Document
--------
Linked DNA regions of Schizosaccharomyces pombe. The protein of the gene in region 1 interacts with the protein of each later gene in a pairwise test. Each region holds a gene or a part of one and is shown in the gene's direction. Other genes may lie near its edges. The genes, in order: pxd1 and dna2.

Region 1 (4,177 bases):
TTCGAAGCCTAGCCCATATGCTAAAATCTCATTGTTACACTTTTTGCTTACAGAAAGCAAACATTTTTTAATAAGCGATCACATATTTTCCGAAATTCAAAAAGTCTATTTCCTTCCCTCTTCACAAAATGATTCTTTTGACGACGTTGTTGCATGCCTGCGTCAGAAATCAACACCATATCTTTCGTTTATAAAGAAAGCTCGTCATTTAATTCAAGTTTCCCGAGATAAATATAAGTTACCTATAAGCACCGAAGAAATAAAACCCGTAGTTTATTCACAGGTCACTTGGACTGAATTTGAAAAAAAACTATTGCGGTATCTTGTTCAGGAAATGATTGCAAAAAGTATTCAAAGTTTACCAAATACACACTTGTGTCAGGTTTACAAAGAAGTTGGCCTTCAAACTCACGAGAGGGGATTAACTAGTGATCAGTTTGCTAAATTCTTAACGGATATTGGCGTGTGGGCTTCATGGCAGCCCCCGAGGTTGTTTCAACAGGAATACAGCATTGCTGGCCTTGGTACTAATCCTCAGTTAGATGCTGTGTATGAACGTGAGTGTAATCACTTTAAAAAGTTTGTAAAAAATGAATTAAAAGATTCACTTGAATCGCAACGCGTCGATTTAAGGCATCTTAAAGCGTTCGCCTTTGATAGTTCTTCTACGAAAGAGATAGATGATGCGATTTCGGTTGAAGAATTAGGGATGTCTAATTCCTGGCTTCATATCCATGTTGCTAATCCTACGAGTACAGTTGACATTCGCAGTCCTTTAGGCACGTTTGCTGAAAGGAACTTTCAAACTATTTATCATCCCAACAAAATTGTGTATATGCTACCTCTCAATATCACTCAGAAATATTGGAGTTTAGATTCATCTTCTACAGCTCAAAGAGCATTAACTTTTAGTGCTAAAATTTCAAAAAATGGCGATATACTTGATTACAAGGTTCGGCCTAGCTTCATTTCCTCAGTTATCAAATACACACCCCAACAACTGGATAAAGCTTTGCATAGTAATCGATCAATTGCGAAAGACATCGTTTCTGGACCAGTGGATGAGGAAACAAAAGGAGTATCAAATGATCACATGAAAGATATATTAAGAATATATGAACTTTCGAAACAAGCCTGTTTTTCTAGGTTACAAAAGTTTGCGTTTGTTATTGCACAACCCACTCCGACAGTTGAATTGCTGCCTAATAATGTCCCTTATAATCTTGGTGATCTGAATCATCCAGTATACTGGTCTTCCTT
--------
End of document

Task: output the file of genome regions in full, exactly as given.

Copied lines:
Linked DNA regions of Schizosaccharomyces pombe. The protein of the gene in region 1 interacts with the protein of each later gene in a pairwise test. Each region holds a gene or a part of one and is shown in the gene's direction. Other genes may lie near its edges. The genes, in order: pxd1 and dna2.

Region 1 (4,177 bases):
TTCGAAGCCTAGCCCATATGCTAAAATCTCATTGTTACACTTTTTGCTTACAGAAAGCAAACATTTTTTAATAAGCGATCACATATTTTCCGAAATTCAAAAAGTCTATTTCCTTCCCTCTTCACAAAATGATTCTTTTGACGACGTTGTTGCATGCCTGCGTCAGAAATCAACACCATATCTTTCGTTTATAAAGAAAGCTCGTCATTTAATTCAAGTTTCCCGAGATAAATATAAGTTACCTATAAGCACCGAAGAAATAAAACCCGTAGTTTATTCACAGGTCACTTGGACTGAATTTGAAAAAAAACTATTGCGGTATCTTGTTCAGGAAATGATTGCAAAAAGTATTCAAAGTTTACCAAATACACACTTGTGTCAGGTTTACAAAGAAGTTGGCCTTCAAACTCACGAGAGGGGATTAACTAGTGATCAGTTTGCTAAATTCTTAACGGATATTGGCGTGTGGGCTTCATGGCAGCCCCCGAGGTTGTTTCAACAGGAATACAGCATTGCTGGCCTTGGTACTAATCCTCAGTTAGATGCTGTGTATGAACGTGAGTGTAATCACTTTAAAAAGTTTGTAAAAAATGAATTAAAAGATTCACTTGAATCGCAACGCGTCGATTTAAGGCATCTTAAAGCGTTCGCCTTTGATAGTTCTTCTACGAAAGAGATAGATGATGCGATTTCGGTTGAAGAATTAGGGATGTCTAATTCCTGGCTTCATATCCATGTTGCTAATCCTACGAGTACAGTTGACATTCGCAGTCCTTTAGGCACGTTTGCTGAAAGGAACTTTCAAACTATTTATCATCCCAACAAAATTGTGTATATGCTACCTCTCAATATCACTCAGAAATATTGGAGTTTAGATTCATCTTCTACAGCTCAAAGAGCATTAACTTTTAGTGCTAAAATTTCAAAAAATGGCGATATACTTGATTACAAGGTTCGGCCTAGCTTCATTTCCTCAGTTATCAAATACACACCCCAACAACTGGATAAAGCTTTGCATAGTAATCGATCAATTGCGAAAGACATCGTTTCTGGACCAGTGGATGAGGAAACAAAAGGAGTATCAAATGATCACATGAAAGATATATTAAGAATATATGAACTTTCGAAACAAGCCTGTTTTTCTAGGTTACAAAAGTTTGCGTTTGTTATTGCACAACCCACTCCGACAGTTGAATTGCTGCCTAATAATGTCCCTTATAATCTTGGTGATCTGAATCATCCAGTATACTGGTCTTCCTT